Researchers from QUT have teamed up with Energy Consumers Australia to investigate approaches that encourage positive energy use behaviour change.
Lead researchers Professor Uwe Dulleck and Professor Rebekah Russell-Bennett of QUT’s Centre for Behavioural Economics, Society and Technology (BEST) say there is consistent pressure on consumers generated by an increase in electricity prices which needs to be addressed in order to achieve sustainable electricity management.
The study looked at decisions of 182 electricity customers/bill payers made in a simulated environment. We found that if consumers are aware their behaviour could risk a black out, as happened in South Australia in 2016, and this risk is clearly communicated, then behaviour change can be best achieved by positive measures (rewards/hugs and nudges).
One key challenge that affects both demand (those using electricity such as electricity consumers) and supply (those supplying the electricity, such as generators, distributors and retailers) are ‘event days’ when the level of demand exceeds the ability to supply explained Professor Russell-Bennett.
“We wanted to understand which of the four options (hug, nudge, shove, or smack) encouraged electricity consumers to respond positively to energy use behaviour change, as well as timing of delivery.
“If the benefit for others is lower cost, negative interventions (regulations or penalty rates) are likely to be more successful, particularly in the short term.
“We were also interested in testing some relevant individual differences like demographics such as age, gender, education, income and household make-up, as well as participatory citizenship, honesty and self-efficacy.”
Professors Dulleck and Russell-Bennett are joined by a team of research and industry partners including QUT colleagues Dr Kate Letheren, Dr Stephen Whyte and Mr Martin Brumpton who undertake the research as part of BEST Centre and The Service Thinking for Social Problems Research Group, and Energy Consumers Australia.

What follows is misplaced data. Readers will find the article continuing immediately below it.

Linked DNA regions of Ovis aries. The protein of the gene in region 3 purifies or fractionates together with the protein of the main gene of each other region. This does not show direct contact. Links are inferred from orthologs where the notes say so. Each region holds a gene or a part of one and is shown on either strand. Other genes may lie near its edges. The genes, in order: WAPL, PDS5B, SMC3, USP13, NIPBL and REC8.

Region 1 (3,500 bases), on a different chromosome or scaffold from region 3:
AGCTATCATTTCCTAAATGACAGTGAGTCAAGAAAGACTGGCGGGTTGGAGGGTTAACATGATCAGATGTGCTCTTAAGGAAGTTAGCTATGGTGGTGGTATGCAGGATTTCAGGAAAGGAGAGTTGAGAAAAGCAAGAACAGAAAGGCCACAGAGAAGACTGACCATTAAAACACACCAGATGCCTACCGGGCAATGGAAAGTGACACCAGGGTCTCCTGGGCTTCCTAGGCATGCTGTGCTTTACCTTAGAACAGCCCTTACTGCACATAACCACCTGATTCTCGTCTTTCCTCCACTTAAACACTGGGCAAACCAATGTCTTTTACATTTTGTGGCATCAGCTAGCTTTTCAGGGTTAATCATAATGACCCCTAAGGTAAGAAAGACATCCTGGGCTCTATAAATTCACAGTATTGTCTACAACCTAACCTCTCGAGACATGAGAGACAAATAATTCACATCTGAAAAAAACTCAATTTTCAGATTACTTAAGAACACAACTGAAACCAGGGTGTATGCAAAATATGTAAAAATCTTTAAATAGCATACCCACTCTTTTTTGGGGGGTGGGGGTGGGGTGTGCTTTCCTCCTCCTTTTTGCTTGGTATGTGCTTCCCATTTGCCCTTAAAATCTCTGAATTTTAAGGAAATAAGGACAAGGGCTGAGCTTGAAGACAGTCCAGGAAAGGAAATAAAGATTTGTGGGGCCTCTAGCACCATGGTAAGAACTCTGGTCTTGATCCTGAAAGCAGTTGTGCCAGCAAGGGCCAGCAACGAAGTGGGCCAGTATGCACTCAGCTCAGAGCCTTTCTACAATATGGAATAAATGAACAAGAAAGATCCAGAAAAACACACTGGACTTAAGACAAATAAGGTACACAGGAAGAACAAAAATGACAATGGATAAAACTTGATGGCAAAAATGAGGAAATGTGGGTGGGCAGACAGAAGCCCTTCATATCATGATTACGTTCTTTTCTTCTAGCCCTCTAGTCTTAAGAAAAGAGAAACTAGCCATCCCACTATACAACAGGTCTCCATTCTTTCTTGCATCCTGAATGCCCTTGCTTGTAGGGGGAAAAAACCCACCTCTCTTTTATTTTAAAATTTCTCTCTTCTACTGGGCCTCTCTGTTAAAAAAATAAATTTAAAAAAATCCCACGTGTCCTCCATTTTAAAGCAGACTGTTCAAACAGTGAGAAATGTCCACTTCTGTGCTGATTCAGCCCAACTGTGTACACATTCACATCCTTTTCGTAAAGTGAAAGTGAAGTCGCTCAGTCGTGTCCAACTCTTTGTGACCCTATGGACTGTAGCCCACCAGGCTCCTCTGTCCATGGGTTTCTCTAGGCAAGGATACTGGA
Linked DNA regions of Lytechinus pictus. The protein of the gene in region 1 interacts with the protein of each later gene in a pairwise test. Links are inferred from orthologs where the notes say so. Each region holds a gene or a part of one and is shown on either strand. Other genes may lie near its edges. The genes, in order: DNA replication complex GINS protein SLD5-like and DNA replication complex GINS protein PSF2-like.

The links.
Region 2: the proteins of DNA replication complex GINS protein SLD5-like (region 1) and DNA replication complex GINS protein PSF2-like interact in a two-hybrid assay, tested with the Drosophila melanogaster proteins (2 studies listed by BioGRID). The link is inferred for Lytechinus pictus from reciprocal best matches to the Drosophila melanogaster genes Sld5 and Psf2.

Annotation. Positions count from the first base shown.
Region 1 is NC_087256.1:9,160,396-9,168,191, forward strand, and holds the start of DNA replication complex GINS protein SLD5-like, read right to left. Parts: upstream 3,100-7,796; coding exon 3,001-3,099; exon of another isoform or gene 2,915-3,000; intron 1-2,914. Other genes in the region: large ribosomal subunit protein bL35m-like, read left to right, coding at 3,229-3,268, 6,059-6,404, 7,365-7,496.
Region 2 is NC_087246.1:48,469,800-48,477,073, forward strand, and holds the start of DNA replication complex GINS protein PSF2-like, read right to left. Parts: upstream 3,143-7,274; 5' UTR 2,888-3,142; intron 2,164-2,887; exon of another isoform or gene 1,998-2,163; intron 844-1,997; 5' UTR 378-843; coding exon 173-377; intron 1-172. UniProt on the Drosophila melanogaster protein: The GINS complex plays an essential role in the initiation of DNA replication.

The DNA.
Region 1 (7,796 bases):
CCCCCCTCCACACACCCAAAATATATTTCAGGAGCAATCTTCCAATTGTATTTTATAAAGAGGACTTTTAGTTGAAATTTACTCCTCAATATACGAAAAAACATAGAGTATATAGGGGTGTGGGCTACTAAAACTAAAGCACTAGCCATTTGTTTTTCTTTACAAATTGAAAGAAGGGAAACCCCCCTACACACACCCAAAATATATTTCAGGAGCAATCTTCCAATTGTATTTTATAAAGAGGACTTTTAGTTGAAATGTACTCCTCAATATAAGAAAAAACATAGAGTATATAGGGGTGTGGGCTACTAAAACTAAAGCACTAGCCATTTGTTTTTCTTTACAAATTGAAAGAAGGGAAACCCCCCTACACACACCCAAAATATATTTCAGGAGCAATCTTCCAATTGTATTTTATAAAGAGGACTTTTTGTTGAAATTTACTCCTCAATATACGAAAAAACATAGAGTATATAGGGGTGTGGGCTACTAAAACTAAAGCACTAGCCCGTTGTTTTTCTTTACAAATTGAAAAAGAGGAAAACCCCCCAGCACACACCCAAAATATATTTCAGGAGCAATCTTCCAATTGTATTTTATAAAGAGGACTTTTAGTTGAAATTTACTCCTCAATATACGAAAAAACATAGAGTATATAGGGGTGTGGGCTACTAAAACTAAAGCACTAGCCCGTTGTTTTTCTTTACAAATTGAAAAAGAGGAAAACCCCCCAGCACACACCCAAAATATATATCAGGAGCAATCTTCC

This research follows on from an earlier study which examined four options for change (hug, smack, nudge, shove) and the effect they were able to elicit on young consumers during non-event usage days.
According to Professor Rebekah Russell-Bennett, the research is timely given the current focus on pricing signals as a way to manage peak demand, and it will “place energy consumers in the driver’s seat for influencing policy about how changing electricity pricing signals are implemented. That’s a win for consumers.
We hope the insights from findings will have a positive impact on policy development and help inform and develop strategies to increase the pro-social behaviour of electricity consumers voluntarily reducing electricity consumption during peak time,” Professor Russell-Bennett said.
The research is funded by Energy Consumers Australia and recently won a number of Best Research Paper Awards at the 2019 World Social Marketing Conference, and selected as one of only ten papers invited to a special issue from the QUIS services marketing conference in Karlstad Sweden.
For more information contact:
Contact Professor Rebekah Russell-Bennett with email@example.com
Visit the Centre for Behavioural Economics, Society and Technology's website
Research team (L to R): Professor Rebekah Russell-Bennett, Dr Kate Letheren, Dr Stephen Whyte, Professor Uwe Dulleck and Martin Brumpton.
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